Sunday 4 December 2016

Review: Philip Larkin: Letters to Monica Edited by Anthony Thwaite

Faber, €29.70

Frieda Klotz

Published 07/11/2010 | 05:00

Monica Jones was Philip Larkin's girlfriend for more than 30 years. The strangest thing about this collection of his letters to her is that we rarely see her response.

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She was a woman who tolerated the famous poet's infidelities and his refusals to marry, and in a photo on the book's cover, she looks blonde and slim and glamorous. From his letters, we can get just a glimpse of what their conversation was like -- they are full of his explanations, apologies and excuses for bad behaviour.

Between 1946 and 1984, Larkin sent Monica more than 1,421 letters and 521 postcards (all are not included here). They are alternately blunt, sensitive, angry, tender, crotchety or vulnerable. They are also darkly funny. When Larkin started work as a librarian in Belfast, he wrote that he was already fed up "with the Irish male face (craggy, drink-flushed, with greasy black curls and a too-tight collar) and the Irish female face (plump, bad-teeth, pinkly powdered, with a diamante lizard on the lapel)".

Larkin's reputation is one of curmudgeonly brilliance -- he gave few interviews and his body of work is slim, just four volumes of poetry, and two novels (which were published before he was 25). He and Monica had many things in common and were intellectual equals. They had each studied English at Oxford University, where they got first-class degrees. After college, she became a lecturer in literature at Leicester University; he a librarian, working for years as a sub-librarian in Belfast before accepting a post at the University of Hull. From there, he gradually earned a reputation as an outstanding literary figure of his generation.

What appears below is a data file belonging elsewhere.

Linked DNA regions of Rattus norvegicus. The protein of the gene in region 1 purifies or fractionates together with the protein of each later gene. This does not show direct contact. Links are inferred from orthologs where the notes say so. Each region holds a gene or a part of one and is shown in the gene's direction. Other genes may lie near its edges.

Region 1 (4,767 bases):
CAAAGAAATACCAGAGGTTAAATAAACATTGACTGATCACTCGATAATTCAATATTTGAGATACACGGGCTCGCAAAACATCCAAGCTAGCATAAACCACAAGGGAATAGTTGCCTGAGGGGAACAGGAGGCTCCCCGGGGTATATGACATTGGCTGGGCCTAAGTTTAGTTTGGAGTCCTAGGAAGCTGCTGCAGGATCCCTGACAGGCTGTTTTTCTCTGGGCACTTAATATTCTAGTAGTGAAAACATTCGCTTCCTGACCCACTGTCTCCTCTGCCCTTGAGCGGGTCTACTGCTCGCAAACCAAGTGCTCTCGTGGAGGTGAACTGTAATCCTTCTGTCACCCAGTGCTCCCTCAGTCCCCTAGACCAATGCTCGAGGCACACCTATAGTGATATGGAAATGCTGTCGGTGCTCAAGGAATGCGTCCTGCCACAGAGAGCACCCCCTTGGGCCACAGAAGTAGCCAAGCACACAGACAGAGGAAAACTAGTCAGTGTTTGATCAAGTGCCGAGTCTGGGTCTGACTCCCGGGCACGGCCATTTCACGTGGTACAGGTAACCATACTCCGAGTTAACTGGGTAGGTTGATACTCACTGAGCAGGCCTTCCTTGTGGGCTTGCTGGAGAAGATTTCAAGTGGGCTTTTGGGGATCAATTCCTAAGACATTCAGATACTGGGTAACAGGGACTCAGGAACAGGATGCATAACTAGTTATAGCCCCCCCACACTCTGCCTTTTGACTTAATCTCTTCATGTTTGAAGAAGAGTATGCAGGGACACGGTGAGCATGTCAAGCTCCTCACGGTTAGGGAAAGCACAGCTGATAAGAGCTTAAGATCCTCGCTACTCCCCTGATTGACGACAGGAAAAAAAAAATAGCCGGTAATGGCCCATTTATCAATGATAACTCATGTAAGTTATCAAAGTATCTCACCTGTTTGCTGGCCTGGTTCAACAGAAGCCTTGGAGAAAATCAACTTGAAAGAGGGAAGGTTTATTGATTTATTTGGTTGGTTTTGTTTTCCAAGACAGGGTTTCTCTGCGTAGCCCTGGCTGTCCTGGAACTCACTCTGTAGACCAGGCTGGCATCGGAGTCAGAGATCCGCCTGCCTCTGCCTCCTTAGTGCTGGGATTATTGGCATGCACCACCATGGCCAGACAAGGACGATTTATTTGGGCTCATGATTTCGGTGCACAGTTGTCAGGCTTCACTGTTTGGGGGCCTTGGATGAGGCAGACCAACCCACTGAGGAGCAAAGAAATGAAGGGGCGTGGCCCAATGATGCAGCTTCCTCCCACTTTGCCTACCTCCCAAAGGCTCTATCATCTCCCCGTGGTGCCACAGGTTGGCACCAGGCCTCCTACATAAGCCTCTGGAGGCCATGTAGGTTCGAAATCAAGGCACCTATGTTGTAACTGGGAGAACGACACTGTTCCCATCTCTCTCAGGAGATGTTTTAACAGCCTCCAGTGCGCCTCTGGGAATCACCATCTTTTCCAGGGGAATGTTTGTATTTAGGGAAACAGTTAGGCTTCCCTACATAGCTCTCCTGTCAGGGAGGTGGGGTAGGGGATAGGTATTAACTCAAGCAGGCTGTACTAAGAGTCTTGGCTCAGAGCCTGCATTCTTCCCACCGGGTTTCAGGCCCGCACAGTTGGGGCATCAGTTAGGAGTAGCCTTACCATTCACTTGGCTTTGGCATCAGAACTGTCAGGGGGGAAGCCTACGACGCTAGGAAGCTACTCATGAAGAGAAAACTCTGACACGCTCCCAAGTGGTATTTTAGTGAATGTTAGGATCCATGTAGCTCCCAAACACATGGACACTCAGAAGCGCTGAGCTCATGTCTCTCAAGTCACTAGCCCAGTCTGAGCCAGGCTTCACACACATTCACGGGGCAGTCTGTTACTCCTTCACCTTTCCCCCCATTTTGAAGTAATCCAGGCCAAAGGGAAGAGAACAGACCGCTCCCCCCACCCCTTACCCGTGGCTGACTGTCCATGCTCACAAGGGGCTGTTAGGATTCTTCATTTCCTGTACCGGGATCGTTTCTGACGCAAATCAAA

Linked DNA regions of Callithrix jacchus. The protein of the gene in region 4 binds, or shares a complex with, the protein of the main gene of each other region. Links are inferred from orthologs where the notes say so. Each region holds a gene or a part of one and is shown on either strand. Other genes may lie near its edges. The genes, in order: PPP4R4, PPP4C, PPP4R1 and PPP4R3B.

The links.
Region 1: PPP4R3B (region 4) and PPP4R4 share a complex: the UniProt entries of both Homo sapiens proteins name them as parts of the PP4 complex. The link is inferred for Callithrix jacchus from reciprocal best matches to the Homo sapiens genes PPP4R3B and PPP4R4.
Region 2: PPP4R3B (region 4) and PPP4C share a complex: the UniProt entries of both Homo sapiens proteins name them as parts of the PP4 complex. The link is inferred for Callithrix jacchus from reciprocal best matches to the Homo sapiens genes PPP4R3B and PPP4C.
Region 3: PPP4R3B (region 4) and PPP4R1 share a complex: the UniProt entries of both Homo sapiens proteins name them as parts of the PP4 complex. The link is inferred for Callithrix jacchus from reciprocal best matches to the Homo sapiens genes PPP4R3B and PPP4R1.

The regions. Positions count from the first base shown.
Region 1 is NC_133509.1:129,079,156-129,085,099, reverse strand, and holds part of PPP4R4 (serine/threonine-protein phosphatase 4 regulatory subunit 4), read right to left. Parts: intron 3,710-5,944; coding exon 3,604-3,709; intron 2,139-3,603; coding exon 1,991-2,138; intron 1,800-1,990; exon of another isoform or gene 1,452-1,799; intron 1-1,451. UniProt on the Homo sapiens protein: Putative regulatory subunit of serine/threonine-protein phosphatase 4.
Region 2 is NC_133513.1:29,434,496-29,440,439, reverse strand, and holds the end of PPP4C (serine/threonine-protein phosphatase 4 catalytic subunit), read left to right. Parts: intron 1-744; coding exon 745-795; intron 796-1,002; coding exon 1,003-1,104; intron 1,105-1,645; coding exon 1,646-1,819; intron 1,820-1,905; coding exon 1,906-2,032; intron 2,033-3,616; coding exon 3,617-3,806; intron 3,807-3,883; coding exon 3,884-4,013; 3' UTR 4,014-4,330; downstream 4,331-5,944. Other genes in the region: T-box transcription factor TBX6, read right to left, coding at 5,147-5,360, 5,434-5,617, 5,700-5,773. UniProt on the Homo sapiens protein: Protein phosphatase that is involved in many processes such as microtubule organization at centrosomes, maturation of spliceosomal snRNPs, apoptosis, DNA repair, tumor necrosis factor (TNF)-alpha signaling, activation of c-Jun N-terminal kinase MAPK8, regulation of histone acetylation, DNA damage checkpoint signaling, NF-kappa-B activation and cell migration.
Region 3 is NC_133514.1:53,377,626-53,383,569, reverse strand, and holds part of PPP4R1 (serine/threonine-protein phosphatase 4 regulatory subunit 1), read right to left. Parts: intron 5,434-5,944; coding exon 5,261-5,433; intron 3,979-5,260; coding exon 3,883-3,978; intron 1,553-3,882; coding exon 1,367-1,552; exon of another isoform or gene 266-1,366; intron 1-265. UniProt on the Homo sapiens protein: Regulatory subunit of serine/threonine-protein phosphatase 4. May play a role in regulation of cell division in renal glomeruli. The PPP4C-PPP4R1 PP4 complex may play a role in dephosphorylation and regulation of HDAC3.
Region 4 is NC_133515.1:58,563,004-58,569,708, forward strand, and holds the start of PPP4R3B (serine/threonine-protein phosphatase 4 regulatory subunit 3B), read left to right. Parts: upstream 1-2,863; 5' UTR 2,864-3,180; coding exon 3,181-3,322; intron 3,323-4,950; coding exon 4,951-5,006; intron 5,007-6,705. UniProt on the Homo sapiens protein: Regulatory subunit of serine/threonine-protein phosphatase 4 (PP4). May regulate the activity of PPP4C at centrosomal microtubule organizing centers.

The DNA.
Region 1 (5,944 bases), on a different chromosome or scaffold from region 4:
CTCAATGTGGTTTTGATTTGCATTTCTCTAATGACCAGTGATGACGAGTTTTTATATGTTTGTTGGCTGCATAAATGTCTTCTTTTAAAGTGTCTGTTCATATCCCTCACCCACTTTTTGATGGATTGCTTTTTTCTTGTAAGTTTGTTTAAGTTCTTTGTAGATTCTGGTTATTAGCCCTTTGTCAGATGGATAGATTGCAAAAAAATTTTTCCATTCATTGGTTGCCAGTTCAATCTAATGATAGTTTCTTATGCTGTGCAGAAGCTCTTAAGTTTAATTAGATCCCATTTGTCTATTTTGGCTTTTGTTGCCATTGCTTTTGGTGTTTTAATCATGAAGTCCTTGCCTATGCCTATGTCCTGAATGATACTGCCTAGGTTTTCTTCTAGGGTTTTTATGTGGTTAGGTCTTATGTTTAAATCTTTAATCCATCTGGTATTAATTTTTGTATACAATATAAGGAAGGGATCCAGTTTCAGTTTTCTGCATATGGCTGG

Yet the couple's relationship was far from balanced. Monica sought affection and commitment, while Larkin endlessly (often ruthlessly) danced around these issues. In the middle letters, when they are in their 30s and 40s, she raises the question of marriage many times, but he is firmly against it. Over and over, he analyses his thoughts out loud in a way that must have been trying for her. "I'm very self-centred and I fear not being able to support the change to basic unselfishness I feel marriage entails," he wrote. "I should tend to be snappish if I didn't watch out. And partly I'm afraid of the bigness, the awfulness of marriage -- 'till death do us part'."

He often criticised Monica harshly -- "you've no idea of the exhausting quality of yourself in full voice". Worst of all, from her perspective, were his affairs. One of the women he was involved with even briefly became his fiancee, while he was also seeing Monica. She dropped him, and with characteristic cleverness and evasion, he later described the event as a "misengagement". Another woman, Maeve Brennan, wrote her own book about Larkin after his death, which caused Monica much distress.